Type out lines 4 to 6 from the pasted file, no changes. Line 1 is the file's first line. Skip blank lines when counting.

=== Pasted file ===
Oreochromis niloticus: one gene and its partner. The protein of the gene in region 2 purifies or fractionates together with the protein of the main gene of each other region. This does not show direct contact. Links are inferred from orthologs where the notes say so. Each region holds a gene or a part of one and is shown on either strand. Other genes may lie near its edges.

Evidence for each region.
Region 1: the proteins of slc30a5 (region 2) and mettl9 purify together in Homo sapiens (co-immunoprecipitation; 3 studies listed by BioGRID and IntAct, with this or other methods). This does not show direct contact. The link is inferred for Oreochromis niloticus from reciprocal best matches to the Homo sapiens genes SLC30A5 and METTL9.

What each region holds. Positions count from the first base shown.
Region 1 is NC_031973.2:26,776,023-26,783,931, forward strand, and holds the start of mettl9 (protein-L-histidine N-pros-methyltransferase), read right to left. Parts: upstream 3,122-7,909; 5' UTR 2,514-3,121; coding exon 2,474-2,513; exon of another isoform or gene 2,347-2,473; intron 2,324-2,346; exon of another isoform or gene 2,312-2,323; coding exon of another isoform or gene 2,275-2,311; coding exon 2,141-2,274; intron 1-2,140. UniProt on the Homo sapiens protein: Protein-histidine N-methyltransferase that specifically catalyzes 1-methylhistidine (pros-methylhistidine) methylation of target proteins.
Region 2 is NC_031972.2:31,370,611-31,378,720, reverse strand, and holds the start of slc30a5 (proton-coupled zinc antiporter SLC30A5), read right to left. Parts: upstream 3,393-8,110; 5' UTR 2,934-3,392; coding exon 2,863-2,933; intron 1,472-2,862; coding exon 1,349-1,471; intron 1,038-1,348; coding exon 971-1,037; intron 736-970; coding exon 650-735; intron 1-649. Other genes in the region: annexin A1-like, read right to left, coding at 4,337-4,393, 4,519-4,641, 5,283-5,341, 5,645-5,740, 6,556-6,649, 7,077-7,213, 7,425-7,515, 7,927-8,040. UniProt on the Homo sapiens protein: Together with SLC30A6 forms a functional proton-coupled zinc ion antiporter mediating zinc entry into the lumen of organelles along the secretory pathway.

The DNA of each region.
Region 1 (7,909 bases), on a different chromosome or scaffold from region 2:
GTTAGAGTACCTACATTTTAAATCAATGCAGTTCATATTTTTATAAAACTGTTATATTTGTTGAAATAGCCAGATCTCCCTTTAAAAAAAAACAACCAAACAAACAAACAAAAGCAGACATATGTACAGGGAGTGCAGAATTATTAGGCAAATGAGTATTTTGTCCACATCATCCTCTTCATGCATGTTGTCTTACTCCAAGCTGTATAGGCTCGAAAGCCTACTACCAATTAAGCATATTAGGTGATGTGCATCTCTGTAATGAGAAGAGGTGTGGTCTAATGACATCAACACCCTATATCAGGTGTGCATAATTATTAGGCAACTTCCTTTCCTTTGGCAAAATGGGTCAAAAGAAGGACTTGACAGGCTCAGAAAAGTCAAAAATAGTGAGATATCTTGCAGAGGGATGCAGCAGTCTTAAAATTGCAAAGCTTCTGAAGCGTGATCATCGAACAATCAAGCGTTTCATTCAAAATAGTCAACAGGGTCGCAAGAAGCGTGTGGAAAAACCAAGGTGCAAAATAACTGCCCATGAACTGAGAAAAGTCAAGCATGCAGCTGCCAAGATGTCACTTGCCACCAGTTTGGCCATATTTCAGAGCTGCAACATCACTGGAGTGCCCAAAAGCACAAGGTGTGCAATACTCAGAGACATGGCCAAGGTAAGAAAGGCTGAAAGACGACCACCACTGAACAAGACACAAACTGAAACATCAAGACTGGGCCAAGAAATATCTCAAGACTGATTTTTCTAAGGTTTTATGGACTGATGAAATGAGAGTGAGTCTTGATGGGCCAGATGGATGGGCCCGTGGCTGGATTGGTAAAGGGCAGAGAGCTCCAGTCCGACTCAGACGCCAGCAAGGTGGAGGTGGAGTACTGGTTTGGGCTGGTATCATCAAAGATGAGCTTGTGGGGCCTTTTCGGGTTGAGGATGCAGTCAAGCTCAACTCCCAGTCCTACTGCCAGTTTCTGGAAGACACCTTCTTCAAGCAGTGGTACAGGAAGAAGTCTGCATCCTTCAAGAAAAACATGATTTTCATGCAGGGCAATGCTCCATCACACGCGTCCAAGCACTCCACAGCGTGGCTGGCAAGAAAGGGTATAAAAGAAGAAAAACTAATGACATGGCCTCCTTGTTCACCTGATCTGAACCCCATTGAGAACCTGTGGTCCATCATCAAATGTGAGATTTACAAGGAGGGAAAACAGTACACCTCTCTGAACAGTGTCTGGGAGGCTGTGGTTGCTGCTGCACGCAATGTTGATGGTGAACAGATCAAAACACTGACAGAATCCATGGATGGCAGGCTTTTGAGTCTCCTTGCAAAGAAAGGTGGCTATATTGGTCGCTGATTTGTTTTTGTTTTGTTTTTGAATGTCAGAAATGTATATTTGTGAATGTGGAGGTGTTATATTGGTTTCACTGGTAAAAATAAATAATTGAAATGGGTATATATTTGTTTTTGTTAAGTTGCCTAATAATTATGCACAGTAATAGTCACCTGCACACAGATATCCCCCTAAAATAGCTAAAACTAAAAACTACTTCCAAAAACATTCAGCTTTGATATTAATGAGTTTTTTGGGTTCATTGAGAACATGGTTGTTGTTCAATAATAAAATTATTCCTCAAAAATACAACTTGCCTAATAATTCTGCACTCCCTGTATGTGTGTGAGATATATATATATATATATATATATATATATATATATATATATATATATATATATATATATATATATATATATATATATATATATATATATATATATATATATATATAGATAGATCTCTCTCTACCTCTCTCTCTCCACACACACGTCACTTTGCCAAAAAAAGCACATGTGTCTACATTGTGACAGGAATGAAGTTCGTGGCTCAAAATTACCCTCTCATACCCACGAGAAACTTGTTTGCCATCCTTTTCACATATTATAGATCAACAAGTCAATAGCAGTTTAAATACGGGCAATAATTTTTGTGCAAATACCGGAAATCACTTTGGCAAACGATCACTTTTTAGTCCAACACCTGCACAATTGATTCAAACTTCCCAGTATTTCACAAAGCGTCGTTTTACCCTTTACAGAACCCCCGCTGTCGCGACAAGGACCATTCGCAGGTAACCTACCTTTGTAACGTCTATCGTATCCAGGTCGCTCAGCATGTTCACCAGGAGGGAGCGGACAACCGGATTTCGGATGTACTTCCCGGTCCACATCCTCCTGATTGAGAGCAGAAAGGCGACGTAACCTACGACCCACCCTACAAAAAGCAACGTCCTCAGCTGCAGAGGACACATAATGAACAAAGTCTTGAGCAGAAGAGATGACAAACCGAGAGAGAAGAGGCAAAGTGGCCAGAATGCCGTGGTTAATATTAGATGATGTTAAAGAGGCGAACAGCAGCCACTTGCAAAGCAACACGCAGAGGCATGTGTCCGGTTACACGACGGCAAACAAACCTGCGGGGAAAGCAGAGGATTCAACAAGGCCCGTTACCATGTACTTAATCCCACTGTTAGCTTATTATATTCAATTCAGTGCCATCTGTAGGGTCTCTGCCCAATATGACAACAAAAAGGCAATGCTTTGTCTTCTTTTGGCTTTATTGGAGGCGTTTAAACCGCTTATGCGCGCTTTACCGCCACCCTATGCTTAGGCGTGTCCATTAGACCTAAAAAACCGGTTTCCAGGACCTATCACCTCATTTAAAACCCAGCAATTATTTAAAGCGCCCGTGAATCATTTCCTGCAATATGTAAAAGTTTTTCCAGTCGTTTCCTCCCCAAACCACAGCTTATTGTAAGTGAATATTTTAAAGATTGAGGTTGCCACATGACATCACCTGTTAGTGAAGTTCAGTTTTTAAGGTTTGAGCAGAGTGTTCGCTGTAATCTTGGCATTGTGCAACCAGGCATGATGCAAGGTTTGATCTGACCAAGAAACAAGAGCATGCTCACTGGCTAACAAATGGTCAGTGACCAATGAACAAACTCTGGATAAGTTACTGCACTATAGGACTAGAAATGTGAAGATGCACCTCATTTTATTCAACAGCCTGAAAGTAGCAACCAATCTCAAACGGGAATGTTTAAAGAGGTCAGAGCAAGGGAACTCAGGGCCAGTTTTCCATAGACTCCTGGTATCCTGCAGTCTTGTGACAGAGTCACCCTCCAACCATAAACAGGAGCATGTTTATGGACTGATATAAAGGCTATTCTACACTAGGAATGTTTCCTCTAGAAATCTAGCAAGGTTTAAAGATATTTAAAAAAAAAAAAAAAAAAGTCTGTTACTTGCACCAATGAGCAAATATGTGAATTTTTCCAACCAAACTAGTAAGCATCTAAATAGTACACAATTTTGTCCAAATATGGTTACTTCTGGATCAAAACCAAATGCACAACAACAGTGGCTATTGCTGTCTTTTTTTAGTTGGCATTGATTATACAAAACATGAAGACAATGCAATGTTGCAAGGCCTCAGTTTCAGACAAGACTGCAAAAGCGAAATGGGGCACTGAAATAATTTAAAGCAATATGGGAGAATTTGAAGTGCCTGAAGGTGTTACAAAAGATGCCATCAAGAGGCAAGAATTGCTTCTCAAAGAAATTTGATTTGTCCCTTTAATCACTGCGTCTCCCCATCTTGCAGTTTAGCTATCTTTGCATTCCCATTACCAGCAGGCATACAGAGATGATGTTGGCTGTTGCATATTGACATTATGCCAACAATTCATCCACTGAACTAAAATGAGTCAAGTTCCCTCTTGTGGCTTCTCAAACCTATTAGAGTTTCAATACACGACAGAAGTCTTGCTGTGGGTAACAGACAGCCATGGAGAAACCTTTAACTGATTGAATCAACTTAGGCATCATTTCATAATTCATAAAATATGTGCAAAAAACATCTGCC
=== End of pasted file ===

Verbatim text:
What each region holds. Positions count from the first base shown.
Region 1 is NC_031973.2:26,776,023-26,783,931, forward strand, and holds the start of mettl9 (protein-L-histidine N-pros-methyltransferase), read right to left. Parts: upstream 3,122-7,909; 5' UTR 2,514-3,121; coding exon 2,474-2,513; exon of another isoform or gene 2,347-2,473; intron 2,324-2,346; exon of another isoform or gene 2,312-2,323; coding exon of another isoform or gene 2,275-2,311; coding exon 2,141-2,274; intron 1-2,140. UniProt on the Homo sapiens protein: Protein-histidine N-methyltransferase that specifically catalyzes 1-methylhistidine (pros-methylhistidine) methylation of target proteins.
Region 2 is NC_031972.2:31,370,611-31,378,720, reverse strand, and holds the start of slc30a5 (proton-coupled zinc antiporter SLC30A5), read right to left. Parts: upstream 3,393-8,110; 5' UTR 2,934-3,392; coding exon 2,863-2,933; intron 1,472-2,862; coding exon 1,349-1,471; intron 1,038-1,348; coding exon 971-1,037; intron 736-970; coding exon 650-735; intron 1-649. Other genes in the region: annexin A1-like, read right to left, coding at 4,337-4,393, 4,519-4,641, 5,283-5,341, 5,645-5,740, 6,556-6,649, 7,077-7,213, 7,425-7,515, 7,927-8,040. UniProt on the Homo sapiens protein: Together with SLC30A6 forms a functional proton-coupled zinc ion antiporter mediating zinc entry into the lumen of organelles along the secretory pathway.